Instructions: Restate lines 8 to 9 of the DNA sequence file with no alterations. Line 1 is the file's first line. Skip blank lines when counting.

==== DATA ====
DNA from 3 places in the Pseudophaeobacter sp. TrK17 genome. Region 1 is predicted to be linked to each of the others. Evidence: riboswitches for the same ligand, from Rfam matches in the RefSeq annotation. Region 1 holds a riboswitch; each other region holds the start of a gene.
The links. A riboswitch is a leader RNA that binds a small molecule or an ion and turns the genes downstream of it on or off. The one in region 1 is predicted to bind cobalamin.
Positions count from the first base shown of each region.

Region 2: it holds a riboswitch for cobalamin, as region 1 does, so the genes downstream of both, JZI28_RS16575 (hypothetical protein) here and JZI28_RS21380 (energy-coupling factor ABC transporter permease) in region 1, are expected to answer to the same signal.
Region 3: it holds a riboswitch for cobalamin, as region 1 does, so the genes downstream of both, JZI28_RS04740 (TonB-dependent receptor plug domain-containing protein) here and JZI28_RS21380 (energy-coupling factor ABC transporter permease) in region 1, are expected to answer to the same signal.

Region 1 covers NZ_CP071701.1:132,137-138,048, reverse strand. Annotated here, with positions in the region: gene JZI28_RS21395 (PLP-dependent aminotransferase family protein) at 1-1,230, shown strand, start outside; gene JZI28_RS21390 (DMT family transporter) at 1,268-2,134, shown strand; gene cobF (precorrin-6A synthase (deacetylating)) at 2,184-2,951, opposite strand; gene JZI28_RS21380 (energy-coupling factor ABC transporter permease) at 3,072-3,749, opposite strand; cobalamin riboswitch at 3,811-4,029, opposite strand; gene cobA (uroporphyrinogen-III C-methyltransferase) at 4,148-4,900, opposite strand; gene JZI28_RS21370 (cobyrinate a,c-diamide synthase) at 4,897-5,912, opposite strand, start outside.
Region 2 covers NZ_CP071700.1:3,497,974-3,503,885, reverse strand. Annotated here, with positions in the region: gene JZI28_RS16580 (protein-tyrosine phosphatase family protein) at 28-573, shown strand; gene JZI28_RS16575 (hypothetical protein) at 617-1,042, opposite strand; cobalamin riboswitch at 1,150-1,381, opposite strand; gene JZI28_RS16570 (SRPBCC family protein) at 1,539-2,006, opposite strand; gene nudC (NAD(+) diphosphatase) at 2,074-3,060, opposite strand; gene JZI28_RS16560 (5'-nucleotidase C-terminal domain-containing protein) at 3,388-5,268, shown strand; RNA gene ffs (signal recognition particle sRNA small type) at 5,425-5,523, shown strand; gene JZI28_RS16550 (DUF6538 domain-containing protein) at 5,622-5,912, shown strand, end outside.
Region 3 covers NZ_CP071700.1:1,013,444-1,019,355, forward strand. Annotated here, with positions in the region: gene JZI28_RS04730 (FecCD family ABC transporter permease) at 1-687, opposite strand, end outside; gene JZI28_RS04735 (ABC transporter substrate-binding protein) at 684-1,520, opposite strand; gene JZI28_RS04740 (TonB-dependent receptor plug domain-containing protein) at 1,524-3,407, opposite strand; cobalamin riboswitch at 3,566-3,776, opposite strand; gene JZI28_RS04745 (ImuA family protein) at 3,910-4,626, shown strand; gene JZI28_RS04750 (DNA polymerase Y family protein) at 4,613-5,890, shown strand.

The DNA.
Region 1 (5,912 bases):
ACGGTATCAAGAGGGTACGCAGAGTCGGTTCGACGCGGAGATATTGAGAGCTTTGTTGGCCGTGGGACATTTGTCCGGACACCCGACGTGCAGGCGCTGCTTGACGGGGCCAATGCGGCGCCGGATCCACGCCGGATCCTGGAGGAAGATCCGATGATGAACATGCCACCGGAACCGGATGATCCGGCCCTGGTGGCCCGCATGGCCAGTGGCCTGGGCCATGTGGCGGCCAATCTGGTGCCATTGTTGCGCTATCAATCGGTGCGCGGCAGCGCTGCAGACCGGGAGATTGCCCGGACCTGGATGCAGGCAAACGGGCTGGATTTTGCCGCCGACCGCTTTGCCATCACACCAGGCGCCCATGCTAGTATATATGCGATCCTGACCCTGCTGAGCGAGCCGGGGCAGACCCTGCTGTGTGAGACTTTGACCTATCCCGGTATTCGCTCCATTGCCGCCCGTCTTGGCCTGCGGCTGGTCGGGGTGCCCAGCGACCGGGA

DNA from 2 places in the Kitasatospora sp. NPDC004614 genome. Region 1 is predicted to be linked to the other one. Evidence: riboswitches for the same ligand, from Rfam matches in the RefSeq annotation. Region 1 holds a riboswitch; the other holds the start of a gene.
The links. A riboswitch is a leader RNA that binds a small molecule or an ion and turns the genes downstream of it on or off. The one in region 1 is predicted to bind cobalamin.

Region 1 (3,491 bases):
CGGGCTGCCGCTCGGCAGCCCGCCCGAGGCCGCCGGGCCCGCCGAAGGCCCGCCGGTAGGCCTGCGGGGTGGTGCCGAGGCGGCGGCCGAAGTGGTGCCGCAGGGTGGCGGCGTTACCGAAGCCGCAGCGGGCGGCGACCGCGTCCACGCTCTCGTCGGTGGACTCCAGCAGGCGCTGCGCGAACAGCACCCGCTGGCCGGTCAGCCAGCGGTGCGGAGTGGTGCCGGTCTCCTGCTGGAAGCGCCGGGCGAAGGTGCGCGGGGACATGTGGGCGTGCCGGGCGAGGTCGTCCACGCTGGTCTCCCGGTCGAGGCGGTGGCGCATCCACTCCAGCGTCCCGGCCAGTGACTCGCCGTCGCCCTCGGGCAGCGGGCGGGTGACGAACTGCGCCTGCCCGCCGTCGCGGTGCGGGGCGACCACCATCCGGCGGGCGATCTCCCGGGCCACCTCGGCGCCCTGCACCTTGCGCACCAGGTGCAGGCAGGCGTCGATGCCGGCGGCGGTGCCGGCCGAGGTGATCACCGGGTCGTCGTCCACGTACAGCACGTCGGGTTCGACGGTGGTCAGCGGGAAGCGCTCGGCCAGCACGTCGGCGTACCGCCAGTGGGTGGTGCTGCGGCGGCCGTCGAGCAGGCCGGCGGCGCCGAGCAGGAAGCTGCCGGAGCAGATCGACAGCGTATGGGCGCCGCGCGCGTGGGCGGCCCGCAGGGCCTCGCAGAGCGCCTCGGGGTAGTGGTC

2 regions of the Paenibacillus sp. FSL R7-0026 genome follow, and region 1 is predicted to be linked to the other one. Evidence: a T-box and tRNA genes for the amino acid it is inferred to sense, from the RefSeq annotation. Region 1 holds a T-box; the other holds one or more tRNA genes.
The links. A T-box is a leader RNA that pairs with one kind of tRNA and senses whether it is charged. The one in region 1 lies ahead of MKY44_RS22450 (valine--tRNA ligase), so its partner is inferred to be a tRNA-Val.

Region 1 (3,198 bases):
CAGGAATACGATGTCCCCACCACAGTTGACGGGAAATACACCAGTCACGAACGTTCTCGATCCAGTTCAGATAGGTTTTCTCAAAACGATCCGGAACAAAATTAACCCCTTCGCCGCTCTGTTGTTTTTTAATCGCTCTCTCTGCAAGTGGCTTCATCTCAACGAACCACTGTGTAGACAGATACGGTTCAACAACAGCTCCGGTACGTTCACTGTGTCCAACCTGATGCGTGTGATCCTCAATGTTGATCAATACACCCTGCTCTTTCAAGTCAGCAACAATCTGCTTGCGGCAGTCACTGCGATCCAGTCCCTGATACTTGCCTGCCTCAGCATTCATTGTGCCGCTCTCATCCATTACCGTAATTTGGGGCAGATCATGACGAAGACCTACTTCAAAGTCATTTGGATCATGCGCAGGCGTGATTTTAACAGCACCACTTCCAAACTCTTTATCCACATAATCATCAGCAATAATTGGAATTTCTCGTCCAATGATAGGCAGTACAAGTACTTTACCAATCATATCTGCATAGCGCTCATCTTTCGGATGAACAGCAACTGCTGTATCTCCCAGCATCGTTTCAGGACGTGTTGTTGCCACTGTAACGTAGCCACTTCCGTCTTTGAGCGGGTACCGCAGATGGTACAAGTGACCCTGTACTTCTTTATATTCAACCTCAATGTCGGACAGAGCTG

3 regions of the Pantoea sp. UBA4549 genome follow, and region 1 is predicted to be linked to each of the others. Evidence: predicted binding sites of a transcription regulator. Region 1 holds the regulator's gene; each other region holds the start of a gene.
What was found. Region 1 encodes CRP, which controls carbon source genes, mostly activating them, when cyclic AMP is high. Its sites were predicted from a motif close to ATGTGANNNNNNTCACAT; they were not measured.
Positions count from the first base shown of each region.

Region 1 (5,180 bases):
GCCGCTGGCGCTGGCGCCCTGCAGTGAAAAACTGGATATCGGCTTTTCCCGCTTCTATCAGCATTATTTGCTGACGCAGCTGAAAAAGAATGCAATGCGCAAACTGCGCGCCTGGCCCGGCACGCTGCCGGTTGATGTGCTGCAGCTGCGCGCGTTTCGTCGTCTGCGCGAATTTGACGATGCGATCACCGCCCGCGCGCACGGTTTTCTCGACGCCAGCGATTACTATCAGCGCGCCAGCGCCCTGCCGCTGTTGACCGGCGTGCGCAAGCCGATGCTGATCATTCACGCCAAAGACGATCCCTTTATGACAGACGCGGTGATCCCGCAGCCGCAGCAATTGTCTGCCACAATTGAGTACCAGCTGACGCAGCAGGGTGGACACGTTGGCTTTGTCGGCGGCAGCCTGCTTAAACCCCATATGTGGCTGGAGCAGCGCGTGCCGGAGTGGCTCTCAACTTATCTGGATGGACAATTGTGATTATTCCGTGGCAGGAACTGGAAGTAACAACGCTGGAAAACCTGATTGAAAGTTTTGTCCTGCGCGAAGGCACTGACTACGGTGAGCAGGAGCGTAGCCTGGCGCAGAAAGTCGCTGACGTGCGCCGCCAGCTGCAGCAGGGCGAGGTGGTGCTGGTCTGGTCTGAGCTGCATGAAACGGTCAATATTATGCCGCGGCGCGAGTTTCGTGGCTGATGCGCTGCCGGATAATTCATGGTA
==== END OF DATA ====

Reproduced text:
Region 3 covers NZ_CP071700.1:1,013,444-1,019,355, forward strand. Annotated here, with positions in the region: gene JZI28_RS04730 (FecCD family ABC transporter permease) at 1-687, opposite strand, end outside; gene JZI28_RS04735 (ABC transporter substrate-binding protein) at 684-1,520, opposite strand; gene JZI28_RS04740 (TonB-dependent receptor plug domain-containing protein) at 1,524-3,407, opposite strand; cobalamin riboswitch at 3,566-3,776, opposite strand; gene JZI28_RS04745 (ImuA family protein) at 3,910-4,626, shown strand; gene JZI28_RS04750 (DNA polymerase Y family protein) at 4,613-5,890, shown strand.

The DNA.